soviets liberals progressives are feeling very powerful these days,
proposing bills that simply drop my jaw. They had their tax increase last month, now their proposed solution to the sequester is more tax increases.
This happened in the '60s, the world turned to the left. Of course everything went slowly to hell on a path paved with only the very best New
Hampshire Granite intentions. And it stayed that way until the Thatcher / Reagan revolution of '79 / '80. The republican party as I know it is dead;
perhaps republicans will continue to dominate in the house, elected there by mid-westerners who want a speed brake on the liberals, but I can't
foresee another republican president for at least the rest of this decade. Why? Demographics, the legacy of Teddy Kennedy and his immigration
policies. In the '70s a bit under 5% of our population was foreign born, three-quarters of them from European countries. Today that number is 13%, 40
million of our population, and over half of those are from Latin America, the land of failed economies, failed educational systems, failed
governments. It's obvious that many, most of the illegals will be getting citizenship eventually, and the republican party is going to have to mutate
from the party of the working white majority to a coalition with Asians and Latinos. Until the republicans get themselves into a position to at least
split the hispanic vote we will wander in the Sinai, worshipping golden calves and searching for the elusive promised land. Prepare yourself for a
decade or more of rising taxes, rising entitlements, increased government and the moral hazards that go with all that. Obamaphones? We're going to
look back on them and laugh.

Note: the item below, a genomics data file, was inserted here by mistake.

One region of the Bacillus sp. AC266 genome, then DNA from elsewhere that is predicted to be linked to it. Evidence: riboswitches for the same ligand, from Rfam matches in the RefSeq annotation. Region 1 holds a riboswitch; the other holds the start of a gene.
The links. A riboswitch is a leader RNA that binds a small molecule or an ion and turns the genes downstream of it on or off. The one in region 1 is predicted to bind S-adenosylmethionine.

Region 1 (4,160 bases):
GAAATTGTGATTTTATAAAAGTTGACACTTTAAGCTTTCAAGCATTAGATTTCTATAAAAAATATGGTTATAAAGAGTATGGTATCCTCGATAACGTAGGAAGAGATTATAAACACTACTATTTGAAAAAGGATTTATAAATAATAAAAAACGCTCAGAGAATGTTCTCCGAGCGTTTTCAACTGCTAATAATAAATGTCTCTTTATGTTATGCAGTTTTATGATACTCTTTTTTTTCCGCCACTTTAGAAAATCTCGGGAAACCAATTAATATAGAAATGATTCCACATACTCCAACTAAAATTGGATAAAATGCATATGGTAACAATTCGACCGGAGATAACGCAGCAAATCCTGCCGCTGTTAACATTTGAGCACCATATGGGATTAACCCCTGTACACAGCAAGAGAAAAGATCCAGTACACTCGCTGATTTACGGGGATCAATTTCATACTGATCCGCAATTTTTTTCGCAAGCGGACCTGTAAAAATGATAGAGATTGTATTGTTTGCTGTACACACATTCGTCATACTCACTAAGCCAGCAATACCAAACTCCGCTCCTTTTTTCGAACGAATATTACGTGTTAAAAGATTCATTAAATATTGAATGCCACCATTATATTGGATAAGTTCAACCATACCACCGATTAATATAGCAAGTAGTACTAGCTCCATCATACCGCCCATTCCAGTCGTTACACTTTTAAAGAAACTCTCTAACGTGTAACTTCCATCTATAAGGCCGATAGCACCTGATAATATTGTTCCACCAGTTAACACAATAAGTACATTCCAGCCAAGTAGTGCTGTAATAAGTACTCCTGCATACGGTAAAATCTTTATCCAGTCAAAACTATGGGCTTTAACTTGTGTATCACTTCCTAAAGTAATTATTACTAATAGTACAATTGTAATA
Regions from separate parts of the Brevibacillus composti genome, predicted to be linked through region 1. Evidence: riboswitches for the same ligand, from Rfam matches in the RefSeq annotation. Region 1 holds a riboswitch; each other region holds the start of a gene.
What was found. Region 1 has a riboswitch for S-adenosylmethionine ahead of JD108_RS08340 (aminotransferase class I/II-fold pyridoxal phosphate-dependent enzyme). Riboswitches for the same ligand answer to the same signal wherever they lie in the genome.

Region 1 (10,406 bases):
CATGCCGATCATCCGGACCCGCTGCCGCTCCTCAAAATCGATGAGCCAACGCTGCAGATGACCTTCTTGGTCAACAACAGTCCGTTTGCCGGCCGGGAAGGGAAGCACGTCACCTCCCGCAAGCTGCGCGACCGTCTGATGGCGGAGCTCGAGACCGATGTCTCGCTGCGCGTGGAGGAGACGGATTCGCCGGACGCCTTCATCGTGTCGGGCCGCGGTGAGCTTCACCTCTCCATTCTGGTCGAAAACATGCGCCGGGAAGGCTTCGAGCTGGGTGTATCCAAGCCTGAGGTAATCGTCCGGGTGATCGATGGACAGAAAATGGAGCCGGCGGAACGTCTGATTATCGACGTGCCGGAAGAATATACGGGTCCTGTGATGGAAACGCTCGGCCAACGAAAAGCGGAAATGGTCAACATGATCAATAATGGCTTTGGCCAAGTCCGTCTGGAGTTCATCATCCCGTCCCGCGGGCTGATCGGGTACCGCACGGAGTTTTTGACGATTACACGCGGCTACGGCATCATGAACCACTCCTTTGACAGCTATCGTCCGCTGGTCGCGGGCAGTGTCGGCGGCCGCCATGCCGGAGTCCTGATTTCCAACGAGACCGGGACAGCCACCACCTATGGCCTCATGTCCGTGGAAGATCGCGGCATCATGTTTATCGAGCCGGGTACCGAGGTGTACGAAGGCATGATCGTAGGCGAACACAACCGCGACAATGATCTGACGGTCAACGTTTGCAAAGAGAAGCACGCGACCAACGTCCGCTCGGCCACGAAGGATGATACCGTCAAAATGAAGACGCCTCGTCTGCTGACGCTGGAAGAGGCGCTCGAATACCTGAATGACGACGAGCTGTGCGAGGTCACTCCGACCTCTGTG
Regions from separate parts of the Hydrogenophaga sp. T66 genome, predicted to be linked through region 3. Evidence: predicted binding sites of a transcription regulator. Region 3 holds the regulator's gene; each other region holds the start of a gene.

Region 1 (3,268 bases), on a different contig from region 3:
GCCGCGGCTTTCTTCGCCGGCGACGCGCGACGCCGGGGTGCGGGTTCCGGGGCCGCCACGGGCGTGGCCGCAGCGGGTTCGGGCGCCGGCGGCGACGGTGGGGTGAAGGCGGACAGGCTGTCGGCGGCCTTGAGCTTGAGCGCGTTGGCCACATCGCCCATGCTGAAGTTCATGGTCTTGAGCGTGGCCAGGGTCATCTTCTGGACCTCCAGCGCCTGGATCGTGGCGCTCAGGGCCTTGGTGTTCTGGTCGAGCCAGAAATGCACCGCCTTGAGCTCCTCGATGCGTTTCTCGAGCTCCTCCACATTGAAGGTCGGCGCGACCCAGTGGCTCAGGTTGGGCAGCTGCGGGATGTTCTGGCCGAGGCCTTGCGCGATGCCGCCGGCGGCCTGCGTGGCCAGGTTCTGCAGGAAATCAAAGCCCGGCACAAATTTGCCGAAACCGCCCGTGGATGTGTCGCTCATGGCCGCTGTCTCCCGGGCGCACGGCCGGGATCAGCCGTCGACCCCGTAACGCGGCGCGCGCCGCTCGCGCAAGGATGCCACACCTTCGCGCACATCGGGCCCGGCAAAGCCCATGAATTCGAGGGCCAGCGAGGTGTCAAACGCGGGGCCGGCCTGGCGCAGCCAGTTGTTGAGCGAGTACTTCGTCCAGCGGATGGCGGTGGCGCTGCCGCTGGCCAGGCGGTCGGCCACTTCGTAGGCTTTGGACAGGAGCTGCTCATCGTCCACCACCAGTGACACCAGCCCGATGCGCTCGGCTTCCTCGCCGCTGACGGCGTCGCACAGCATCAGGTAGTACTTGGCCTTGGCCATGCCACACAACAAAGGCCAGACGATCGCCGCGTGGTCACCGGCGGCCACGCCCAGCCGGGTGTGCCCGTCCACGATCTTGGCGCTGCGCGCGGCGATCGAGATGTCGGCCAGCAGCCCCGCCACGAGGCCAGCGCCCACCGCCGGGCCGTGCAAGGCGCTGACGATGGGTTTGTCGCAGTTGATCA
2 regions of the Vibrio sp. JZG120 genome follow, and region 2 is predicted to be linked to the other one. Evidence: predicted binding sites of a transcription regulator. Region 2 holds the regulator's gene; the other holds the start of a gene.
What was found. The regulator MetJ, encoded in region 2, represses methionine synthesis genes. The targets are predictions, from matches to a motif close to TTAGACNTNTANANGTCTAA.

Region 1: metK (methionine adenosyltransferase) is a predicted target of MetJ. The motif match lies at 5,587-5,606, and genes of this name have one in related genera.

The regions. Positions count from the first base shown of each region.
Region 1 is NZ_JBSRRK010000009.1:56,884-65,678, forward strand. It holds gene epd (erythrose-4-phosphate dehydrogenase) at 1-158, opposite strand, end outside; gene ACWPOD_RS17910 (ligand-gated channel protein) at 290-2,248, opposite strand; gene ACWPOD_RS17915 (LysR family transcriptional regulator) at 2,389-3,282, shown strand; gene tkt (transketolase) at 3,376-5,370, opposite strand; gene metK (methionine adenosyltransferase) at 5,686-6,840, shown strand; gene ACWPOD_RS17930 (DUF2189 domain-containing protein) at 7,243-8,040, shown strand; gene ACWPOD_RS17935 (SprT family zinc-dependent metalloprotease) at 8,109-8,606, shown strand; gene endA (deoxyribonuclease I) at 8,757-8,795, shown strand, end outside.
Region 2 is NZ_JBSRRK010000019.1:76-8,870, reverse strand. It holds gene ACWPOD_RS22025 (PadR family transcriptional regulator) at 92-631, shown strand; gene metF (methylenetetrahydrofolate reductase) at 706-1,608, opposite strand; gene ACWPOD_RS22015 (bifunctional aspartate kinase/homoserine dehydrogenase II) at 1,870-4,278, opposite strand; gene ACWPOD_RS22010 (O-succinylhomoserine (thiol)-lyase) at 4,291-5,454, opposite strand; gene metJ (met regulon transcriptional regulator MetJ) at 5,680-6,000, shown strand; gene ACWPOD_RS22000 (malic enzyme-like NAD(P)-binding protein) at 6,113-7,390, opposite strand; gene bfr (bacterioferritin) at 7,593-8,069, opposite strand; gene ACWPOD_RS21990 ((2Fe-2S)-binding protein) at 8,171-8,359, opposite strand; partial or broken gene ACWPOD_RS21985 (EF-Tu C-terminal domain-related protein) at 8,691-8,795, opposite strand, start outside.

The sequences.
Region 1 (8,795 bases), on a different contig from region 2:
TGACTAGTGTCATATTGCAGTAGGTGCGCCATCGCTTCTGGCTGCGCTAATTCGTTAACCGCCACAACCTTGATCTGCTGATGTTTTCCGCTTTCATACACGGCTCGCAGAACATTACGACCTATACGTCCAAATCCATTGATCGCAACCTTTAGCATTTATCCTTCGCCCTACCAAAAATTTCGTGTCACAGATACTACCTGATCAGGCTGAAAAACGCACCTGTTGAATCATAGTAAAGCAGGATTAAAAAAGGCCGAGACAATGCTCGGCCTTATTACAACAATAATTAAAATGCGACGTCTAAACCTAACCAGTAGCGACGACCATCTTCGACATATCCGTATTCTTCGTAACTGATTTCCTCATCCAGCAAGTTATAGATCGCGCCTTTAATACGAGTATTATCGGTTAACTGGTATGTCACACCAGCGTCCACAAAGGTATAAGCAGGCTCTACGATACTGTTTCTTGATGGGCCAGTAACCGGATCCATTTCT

To turbo or not to turbo? A research firm predicted that by 2021 70% of small cars will have a turbo charged engine. Are they better? Not right now. Turbo charged engines work by having an air compressor - the turbo - and ramming more air and fuel into a smaller engine. But to be effective the smaller engine generally has to spin faster. Spinning faster makes more friction - twice as fast is four times as much friction. For the new Corvette a six cylinder turbo engine was tested, a 5.5 liter V8 was tested, but the winning engine was the new 6.2 liter V8 with new technology that shuts off cylinders. In the new Corvette if you're not racing around the 450hp V8 turns itself into a 225hp V4. This is more than enough power for most people for most of their trips, so unless you floor it you're actually using a four cylinder engine in your new Corvette. Smaller V8 engines had to revert to eight cylinders more often and didn't do so well in gas mileage, and the turbo charged six was even worse - it both spun faster and never got to shut down cylinders. Consumer Reports just tested a bunch of cars in both 2 liter turbo version and six cylinder version, and the six cylinder engines consistently made more power and got better gas mileage. EPA ratings seem to tell a different story, but the EPA tests the cars at 48mph on the freeway and Consumer Reports drives them at 65 on the freeway. Small turbos are popular in Europe, but that's because your license fees go up with bigger engines, not because the small turbos are actually a better solution. So when your teenager tells you that you gotta get the turbo, keep in mind that right now this is an expensive solution searching for a problem.